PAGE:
Townships: Anglezarke

A History of the County of Lancaster: Volume 5. Originally published by Victoria County History, London, 1911.

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, 'Townships: Anglezarke', in A History of the County of Lancaster: Volume 5, (London, 1911) pp. 294-295. British History Online [accessed 19 May 2024].

. "Townships: Anglezarke", in A History of the County of Lancaster: Volume 5, (London, 1911) 294-295. British History Online, accessed May 19, 2024,

. "Townships: Anglezarke", A History of the County of Lancaster: Volume 5, (London, 1911). 294-295. British History Online. Web. 19 May 2024,

In this section


Andelevesarewe, 1202; Milafosharh 1212 (an error of transcription); Anlauesargh, 1225; Anlewesearche, Anlawesaregh, 1246; Alaseharghe, 1288; Anelesargh, Anelesaregh, Anlesarath, Anlesaragth, 1292; Anlaghesarghe, 1302; Anlasargh, 1351; Anlazarghe, 1559.

The greater part of this township is a high moorland area, a spur of the eastern hills 1,000 ft. high projecting into the centre, from which point the surface descends to the north, west, and south. The area is 2,793 acres, (fn. 1) and the measurement about 2½ miles from east to west, by something less than 2 miles across. The greater part of the western border is occupied by one of the reservoirs of the Liverpool Waterworks, formed in 1847–57; the Yarrow reservoir, to the east, was formed in 1868–77. The population in 1901 numbered 93.

Almost the only road is that along the western border from Rivington to Heapey. There is no village of Anglezarke, but a hamlet called White Coppice lies in the north-west corner, and another called Hempshaws in the south-east.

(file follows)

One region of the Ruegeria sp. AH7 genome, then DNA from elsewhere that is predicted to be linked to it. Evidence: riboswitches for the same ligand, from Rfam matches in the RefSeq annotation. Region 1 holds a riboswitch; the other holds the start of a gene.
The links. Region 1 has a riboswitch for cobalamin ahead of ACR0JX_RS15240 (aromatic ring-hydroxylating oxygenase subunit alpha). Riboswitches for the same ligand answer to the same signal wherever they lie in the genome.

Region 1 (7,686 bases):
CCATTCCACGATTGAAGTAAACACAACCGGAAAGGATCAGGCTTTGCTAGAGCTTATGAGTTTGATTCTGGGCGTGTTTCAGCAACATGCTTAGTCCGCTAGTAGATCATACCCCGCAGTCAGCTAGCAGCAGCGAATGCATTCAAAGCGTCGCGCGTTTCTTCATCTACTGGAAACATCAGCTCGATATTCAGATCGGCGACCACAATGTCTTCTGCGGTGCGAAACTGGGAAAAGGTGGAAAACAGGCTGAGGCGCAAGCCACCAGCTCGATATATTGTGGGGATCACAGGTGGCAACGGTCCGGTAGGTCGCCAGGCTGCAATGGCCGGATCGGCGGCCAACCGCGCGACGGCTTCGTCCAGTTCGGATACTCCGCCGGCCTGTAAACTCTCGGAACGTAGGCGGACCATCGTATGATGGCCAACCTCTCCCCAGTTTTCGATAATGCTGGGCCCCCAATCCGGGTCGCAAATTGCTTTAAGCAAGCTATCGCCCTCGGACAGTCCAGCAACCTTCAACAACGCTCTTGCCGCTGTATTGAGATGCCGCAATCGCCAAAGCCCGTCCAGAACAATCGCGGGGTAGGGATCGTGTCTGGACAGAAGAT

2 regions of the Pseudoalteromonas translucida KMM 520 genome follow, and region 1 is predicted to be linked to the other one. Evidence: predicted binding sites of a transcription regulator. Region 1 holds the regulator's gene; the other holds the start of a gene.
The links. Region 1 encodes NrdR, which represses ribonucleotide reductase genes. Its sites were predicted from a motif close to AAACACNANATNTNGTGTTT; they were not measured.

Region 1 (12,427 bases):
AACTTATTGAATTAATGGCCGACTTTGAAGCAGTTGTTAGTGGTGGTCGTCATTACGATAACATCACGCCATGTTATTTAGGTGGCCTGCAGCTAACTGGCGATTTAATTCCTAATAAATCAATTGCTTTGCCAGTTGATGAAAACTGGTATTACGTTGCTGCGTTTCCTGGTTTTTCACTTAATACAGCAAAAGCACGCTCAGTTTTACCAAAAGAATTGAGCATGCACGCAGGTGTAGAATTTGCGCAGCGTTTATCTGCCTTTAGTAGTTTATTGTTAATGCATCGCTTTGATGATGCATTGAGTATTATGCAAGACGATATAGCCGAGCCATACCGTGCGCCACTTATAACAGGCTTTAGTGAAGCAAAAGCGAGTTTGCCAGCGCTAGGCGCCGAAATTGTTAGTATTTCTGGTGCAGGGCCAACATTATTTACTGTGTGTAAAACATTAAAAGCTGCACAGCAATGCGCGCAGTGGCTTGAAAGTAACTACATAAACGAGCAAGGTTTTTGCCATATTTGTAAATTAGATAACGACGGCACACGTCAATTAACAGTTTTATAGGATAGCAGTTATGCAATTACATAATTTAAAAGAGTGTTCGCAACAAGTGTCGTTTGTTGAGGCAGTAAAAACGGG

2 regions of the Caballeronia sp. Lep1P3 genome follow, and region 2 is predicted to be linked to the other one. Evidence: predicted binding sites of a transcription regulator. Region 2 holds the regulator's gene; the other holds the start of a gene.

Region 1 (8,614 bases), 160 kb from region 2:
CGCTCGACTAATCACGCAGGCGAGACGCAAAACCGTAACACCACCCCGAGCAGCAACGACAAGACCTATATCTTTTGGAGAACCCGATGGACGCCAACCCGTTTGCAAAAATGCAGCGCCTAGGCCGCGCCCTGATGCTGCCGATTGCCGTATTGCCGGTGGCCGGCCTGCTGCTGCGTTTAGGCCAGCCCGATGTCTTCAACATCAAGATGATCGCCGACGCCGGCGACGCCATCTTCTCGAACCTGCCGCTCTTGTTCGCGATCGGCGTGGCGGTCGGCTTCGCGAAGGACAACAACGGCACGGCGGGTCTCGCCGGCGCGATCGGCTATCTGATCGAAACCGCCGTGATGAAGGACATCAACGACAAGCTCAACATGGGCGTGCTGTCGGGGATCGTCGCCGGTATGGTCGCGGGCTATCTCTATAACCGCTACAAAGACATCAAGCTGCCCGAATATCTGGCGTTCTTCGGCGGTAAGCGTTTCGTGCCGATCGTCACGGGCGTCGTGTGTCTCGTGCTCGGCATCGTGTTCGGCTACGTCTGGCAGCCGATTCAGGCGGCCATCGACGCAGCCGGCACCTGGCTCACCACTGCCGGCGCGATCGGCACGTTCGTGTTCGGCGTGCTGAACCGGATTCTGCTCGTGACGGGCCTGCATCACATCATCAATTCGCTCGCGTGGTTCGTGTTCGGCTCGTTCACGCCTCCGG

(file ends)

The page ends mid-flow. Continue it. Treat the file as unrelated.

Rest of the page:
There are numerous quarries, worked and disused; the stone is largely used for road-making. Lead mines were formerly worked here. (fn. 2) There is a cotton-mill at White Coppice.

The moors abound with grouse.


In 1666 only twenty-five hearths were liable to the tax. Robert Shaw's house, with five, was the largest. (fn. 3)

The earliest record of ANGLEZARKE shows that it was a dependency of the fee or barony of Manchester, and that Albert Grelley the younger (fn. 4) gave 2 oxgangs of land—apparently the whole of it—to Robert son of Henry de Lathom to hold by annual rent of 3s. (fn. 5) The Lathom family and their successors, the Stanleys, Earls of Derby, down to about 1600 continued to hold it (fn. 6) by the same tenure, and it was described as a manor.

The priory of Burscough held land in the township by grant of Robert son of Richard de Lathom. (fn. 7) The Hospitallers also had lands there. (fn. 8)

The Standishes of Duxbury held lands of the Earls of Derby, (fn. 9) and in the 17th century and later their estate is called the manor of Anglezarke, they having purchased the Stanley rights. (fn. 10)

With other parts of the Standish of Duxbury estates it was in 1898 purchased by Mr. Percival Sumner Mayhew, but has recently been acquired by the Corporation of Liverpool in order to protect the Rivington water supply. (fn. 11)

Other families that occur are the Anglezarkes, (fn. 12) Bulloughs, (fn. 13) Shaws, (fn. 14) Broadhursts, (fn. 15) and Willises. (fn. 16)

George Shaw of High Bullough was a benefactor of the poor of the district. (fn. 17)


  • 1. The Census Rep. of 1901 gives 2,792, including 167 of inland water.
  • 2. A description of the lead mines in 1789 is in Trans. Lit. and Phil. Soc. Manch. iii, 598. For a dispute as to the lead mine in 1694–5 see Hist. MSS. Com. Rep. xiv, App. iv, 356, 380.
  • 3. Subs. R. Lancs, bdle. 250, no. 9.
  • 4. Lancs. Inq. and Extents (Rec. Soc. Lancs. and Ches.), i, 58; the date of the grant is between 1162 and 1180. In the Manchester Extent of 1322 the tenants of Anglezarke were among others in the upper bailiwick charged with providing food and lodging for the master Serjeant; Mamecestre (Chet. Soc), ii, 374.
  • 5. Inq. and Extents, loc. sup. cit. In 1202 an oxgang of land in Anglezarke was assigned as dower to Amabel, daughter of Simon, by Richard de Lathom; and in 1224 the 2 oxgangs in Anglezarke were included in a grant of Richard de Lathom to Simon de Grubbehead ; Final Conc. (Rec. Soc. Lancs. and Ches.), i, 11, 45.